Capturing Performance Counters
One of the best practices when working with Windows Servers, SharePoint, and Project server is to track the performance of each server in your SharePoint farm. This will help identifying any bottlenecks and give you a better view of what is happening behind the seen. The problem with performance monitoring that is built-in Windows Server however, it’s not always easy to get the data (performance Counter) from each server without having to rely on some third party application or some other setup to enable real-time reading of the counters in an efficient, user friendly manner. Luckily, In SharePoint 2010/2013 you have the power of the diagnostic logging capabilities built-in SharePoint. This will enable you to gather the desired Performance Counters for each server in the farm and store them in the Logging Database on the SQL Server. This will open up the possibilities for real-time reporting on the farm health once we figure out what data to log and how to extract it.
What do we need to do?
In this blog post, I will walk you through how to configure SharePoint to start recording Pref Counters for each server in your farm. Also, I will show you how to add some of Project Server counters to the configuration. Later on in the Part 2 of this blog, I will walk you through you how to extract the data from the logging database to use in a report. Performance Counters logging is disabled in SharePoint by default. To enable it, we need to go to Central Admin and set the timer job to start recording the counters on a predefined intervals. In this case I will set my sampling interval for 1 minute. Now keep in mind that this will put some overhead on SharePoint and SQL server, so you can try 2-5 minutes interval or whatever suits you needs. In Central Admin >> Monitoring >> Configure usage and health data collection will do that fro both Web and SQL server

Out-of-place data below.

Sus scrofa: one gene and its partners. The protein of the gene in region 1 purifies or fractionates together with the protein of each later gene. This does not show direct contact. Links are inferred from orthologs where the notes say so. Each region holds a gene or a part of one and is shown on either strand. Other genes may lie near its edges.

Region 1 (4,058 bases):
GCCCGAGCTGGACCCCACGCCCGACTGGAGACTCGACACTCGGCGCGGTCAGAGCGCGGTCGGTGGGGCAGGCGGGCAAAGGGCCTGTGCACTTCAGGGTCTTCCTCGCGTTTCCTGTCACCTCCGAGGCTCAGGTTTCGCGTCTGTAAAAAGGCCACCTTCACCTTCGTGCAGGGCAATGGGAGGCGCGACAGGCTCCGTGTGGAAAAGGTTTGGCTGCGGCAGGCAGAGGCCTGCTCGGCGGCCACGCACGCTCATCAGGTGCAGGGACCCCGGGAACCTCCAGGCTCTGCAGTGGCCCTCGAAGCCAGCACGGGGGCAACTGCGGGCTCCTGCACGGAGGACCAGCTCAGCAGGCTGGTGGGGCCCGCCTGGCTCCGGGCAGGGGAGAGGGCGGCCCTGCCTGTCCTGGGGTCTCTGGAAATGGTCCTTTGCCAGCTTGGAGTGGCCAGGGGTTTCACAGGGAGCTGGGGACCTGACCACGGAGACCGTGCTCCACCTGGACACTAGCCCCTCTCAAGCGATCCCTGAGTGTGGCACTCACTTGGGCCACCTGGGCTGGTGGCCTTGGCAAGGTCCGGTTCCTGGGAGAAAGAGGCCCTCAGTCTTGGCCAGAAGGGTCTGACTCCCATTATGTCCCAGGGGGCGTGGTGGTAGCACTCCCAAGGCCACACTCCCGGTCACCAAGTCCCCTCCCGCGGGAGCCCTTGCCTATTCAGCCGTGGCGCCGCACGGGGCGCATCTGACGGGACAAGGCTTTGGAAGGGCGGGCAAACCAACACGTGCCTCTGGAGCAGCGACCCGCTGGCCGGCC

Enable health data collection Click on Health Logging Schedule
Select Minutes and add 1, then click enable. repeat for the other counters.
Now let’s go to my favorite place on a SharePoint Server, the SharePoint Management Shell, and run the following command to see what counters are configured and will be recorded. Get-SPDiagnosticsPerformanceCounter
As you can see, there are some counters added by default. This may look different on your enviroment depends on what service application you have setup. Let’s add some counters for Project server. You can also add more if you want to monitor SQL, Windows Server, or SharePoint. But before we start adding the counters, I want to show you what the counters consist of.
So now we need to get the Category, Counter name, and the instanceof each counter we are going to add. If you wonder where to find this kind of information, open the performance monitor application built-in Windows Server and add new counters then get the names from the wizard. here is what it looks like:
Using SharePoint Management Shell, I will add some of the counters that I like for Project Server (this is the same for 2010 and 2013). Here are the counters I will be adding using the following commands:
Add-SPDiagnosticsPerformanceCounter -category "ProjectServer:Queue Jobs" -Counter "% Jobs Failed / Day" -Instance "_Total" Add-SPDiagnosticsPerformanceCounter -category "ProjectServer:Queue Jobs" -Counter "% Jobs Retried / Day" -Instance "_Total" Add-SPDiagnosticsPerformanceCounter -category "ProjectServer:Queue Jobs" -Counter "Average Processing Time / Day" -Instance "_Total" Add-SPDiagnosticsPerformanceCounter -category "ProjectServer:Queue Jobs" -Counter "Average Wait Time / Day" -Instance "_Total" Add-SPDiagnosticsPerformanceCounter -category "ProjectServer:Queue Jobs" -Counter "Jobs Failed / Minute" -Instance "_Total" Add-SPDiagnosticsPerformanceCounter -category "ProjectServer:Queue Jobs" -Counter "Jobs Processed / Hour/Day" -Instance "_Total"
After adding the counters, let’s check and make sure they are added to the configuration.
So, we added the Performance Counters and SharePoint is recording the counters and saving them to the logging database every minute. The counters in this example will be recorded only for server(s) running the project server application. You can also add Processor, Memory, and Hard Disk counters for all the server in the farm. In Part 2 of this blog, I will show you how to run some queries to get the data from the Logging Database in SQL Server. Stay tuned….